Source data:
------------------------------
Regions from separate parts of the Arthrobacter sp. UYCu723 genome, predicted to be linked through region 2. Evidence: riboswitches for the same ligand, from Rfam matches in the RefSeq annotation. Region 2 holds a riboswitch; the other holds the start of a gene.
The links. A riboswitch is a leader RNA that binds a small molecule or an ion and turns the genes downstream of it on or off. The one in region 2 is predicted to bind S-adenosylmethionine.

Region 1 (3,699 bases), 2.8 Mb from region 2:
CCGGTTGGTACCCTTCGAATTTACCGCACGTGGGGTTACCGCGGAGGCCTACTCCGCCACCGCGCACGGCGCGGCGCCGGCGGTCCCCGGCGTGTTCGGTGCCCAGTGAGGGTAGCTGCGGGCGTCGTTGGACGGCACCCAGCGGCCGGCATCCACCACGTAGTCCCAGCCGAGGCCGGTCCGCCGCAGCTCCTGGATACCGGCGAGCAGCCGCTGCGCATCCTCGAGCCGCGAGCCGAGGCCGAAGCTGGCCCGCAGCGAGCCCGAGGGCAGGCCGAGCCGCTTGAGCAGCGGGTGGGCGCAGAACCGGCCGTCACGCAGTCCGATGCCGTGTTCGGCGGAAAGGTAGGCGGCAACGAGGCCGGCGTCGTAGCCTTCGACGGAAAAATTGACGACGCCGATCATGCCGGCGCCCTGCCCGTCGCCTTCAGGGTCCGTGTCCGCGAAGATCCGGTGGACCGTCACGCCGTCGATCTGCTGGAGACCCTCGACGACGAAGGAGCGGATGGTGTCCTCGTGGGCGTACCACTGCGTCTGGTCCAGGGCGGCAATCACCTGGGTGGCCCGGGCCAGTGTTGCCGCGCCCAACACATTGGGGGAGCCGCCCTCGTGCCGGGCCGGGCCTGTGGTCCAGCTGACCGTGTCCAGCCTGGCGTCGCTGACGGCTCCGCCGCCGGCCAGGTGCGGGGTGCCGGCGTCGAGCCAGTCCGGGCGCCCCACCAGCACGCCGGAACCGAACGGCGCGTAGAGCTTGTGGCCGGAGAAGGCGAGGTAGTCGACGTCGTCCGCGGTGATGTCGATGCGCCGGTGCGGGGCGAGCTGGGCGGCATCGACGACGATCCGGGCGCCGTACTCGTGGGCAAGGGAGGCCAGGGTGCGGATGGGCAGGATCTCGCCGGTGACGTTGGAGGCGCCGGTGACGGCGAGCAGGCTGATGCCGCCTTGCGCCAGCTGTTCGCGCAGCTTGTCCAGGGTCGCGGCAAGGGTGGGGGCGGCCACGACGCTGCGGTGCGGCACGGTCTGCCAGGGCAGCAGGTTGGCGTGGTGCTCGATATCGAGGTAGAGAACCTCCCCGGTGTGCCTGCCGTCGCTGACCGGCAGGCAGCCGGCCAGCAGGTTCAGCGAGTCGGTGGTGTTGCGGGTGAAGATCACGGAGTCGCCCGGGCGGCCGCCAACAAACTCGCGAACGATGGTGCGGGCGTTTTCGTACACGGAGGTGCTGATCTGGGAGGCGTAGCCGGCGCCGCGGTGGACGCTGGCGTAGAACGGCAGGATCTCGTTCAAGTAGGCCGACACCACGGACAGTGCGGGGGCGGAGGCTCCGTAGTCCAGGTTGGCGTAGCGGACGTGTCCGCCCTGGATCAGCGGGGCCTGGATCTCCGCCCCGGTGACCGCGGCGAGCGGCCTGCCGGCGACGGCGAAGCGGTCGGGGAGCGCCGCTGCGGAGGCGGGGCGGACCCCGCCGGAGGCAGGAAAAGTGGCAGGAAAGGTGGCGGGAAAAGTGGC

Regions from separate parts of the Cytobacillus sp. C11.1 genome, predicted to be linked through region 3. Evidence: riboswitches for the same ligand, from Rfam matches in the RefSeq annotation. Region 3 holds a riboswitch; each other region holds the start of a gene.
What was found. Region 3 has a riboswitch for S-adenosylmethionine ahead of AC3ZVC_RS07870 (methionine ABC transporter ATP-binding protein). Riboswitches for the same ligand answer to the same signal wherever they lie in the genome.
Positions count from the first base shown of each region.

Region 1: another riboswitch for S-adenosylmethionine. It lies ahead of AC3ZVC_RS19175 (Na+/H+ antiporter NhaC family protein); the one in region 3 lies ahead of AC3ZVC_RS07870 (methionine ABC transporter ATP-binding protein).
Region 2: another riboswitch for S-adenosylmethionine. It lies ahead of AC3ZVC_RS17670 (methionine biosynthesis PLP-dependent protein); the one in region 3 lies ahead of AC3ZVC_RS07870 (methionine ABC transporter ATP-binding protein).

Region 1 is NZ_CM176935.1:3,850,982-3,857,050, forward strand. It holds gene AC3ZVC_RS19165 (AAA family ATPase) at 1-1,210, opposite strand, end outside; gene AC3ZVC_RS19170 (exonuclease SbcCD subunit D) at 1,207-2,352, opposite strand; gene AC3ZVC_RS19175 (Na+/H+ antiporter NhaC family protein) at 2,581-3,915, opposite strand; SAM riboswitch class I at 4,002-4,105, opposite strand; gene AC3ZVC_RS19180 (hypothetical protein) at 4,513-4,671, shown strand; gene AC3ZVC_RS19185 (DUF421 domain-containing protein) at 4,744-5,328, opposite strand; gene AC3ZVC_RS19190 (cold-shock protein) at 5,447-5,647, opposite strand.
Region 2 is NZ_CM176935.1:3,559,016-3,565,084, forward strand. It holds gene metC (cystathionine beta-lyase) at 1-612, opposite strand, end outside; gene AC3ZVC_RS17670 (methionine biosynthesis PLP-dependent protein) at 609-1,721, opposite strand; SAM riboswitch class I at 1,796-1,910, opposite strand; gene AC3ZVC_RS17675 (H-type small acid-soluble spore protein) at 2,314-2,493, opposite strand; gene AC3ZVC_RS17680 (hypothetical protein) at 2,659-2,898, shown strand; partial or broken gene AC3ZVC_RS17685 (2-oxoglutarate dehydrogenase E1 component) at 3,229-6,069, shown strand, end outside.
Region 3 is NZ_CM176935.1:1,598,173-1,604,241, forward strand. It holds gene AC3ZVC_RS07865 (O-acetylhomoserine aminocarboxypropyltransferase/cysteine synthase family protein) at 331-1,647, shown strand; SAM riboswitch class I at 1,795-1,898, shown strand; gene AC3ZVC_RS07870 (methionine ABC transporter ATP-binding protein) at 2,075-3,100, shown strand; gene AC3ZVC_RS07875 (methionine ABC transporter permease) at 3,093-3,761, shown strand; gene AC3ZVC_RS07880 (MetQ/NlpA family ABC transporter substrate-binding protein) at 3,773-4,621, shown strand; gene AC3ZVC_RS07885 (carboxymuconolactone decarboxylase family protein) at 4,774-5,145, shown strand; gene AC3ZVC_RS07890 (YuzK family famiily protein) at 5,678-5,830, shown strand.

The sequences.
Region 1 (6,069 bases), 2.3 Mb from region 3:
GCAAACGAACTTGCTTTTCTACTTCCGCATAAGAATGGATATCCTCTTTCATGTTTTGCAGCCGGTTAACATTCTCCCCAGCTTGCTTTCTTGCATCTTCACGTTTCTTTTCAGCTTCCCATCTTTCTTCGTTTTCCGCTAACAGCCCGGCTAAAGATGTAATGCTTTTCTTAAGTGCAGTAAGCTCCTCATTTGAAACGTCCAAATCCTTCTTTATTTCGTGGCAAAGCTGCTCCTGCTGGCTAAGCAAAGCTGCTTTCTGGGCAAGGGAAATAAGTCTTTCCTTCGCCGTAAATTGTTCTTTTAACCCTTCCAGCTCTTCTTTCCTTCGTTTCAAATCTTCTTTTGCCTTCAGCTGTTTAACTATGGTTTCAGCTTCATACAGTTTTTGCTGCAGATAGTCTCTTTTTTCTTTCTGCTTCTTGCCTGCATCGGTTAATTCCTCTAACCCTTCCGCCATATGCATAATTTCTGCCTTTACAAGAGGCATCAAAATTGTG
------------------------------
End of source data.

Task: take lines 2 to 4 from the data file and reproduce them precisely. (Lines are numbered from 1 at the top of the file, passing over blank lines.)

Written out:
The links. A riboswitch is a leader RNA that binds a small molecule or an ion and turns the genes downstream of it on or off. The one in region 2 is predicted to bind S-adenosylmethionine.

Region 1 (3,699 bases), 2.8 Mb from region 2:
CCGGTTGGTACCCTTCGAATTTACCGCACGTGGGGTTACCGCGGAGGCCTACTCCGCCACCGCGCACGGCGCGGCGCCGGCGGTCCCCGGCGTGTTCGGTGCCCAGTGAGGGTAGCTGCGGGCGTCGTTGGACGGCACCCAGCGGCCGGCATCCACCACGTAGTCCCAGCCGAGGCCGGTCCGCCGCAGCTCCTGGATACCGGCGAGCAGCCGCTGCGCATCCTCGAGCCGCGAGCCGAGGCCGAAGCTGGCCCGCAGCGAGCCCGAGGGCAGGCCGAGCCGCTTGAGCAGCGGGTGGGCGCAGAACCGGCCGTCACGCAGTCCGATGCCGTGTTCGGCGGAAAGGTAGGCGGCAACGAGGCCGGCGTCGTAGCCTTCGACGGAAAAATTGACGACGCCGATCATGCCGGCGCCCTGCCCGTCGCCTTCAGGGTCCGTGTCCGCGAAGATCCGGTGGACCGTCACGCCGTCGATCTGCTGGAGACCCTCGACGACGAAGGAGCGGATGGTGTCCTCGTGGGCGTACCACTGCGTCTGGTCCAGGGCGGCAATCACCTGGGTGGCCCGGGCCAGTGTTGCCGCGCCCAACACATTGGGGGAGCCGCCCTCGTGCCGGGCCGGGCCTGTGGTCCAGCTGACCGTGTCCAGCCTGGCGTCGCTGACGGCTCCGCCGCCGGCCAGGTGCGGGGTGCCGGCGTCGAGCCAGTCCGGGCGCCCCACCAGCACGCCGGAACCGAACGGCGCGTAGAGCTTGTGGCCGGAGAAGGCGAGGTAGTCGACGTCGTCCGCGGTGATGTCGATGCGCCGGTGCGGGGCGAGCTGGGCGGCATCGACGACGATCCGGGCGCCGTACTCGTGGGCAAGGGAGGCCAGGGTGCGGATGGGCAGGATCTCGCCGGTGACGTTGGAGGCGCCGGTGACGGCGAGCAGGCTGATGCCGCCTTGCGCCAGCTGTTCGCGCAGCTTGTCCAGGGTCGCGGCAAGGGTGGGGGCGGCCACGACGCTGCGGTGCGGCACGGTCTGCCAGGGCAGCAGGTTGGCGTGGTGCTCGATATCGAGGTAGAGAACCTCCCCGGTGTGCCTGCCGTCGCTGACCGGCAGGCAGCCGGCCAGCAGGTTCAGCGAGTCGGTGGTGTTGCGGGTGAAGATCACGGAGTCGCCCGGGCGGCCGCCAACAAACTCGCGAACGATGGTGCGGGCGTTTTCGTACACGGAGGTGCTGATCTGGGAGGCGTAGCCGGCGCCGCGGTGGACGCTGGCGTAGAACGGCAGGATCTCGTTCAAGTAGGCCGACACCACGGACAGTGCGGGGGCGGAGGCTCCGTAGTCCAGGTTGGCGTAGCGGACGTGTCCGCCCTGGATCAGCGGGGCCTGGATCTCCGCCCCGGTGACCGCGGCGAGCGGCCTGCCGGCGACGGCGAAGCGGTCGGGGAGCGCCGCTGCGGAGGCGGGGCGGACCCCGCCGGAGGCAGGAAAAGTGGCAGGAAAGGTGGCGGGAAAAGTGGC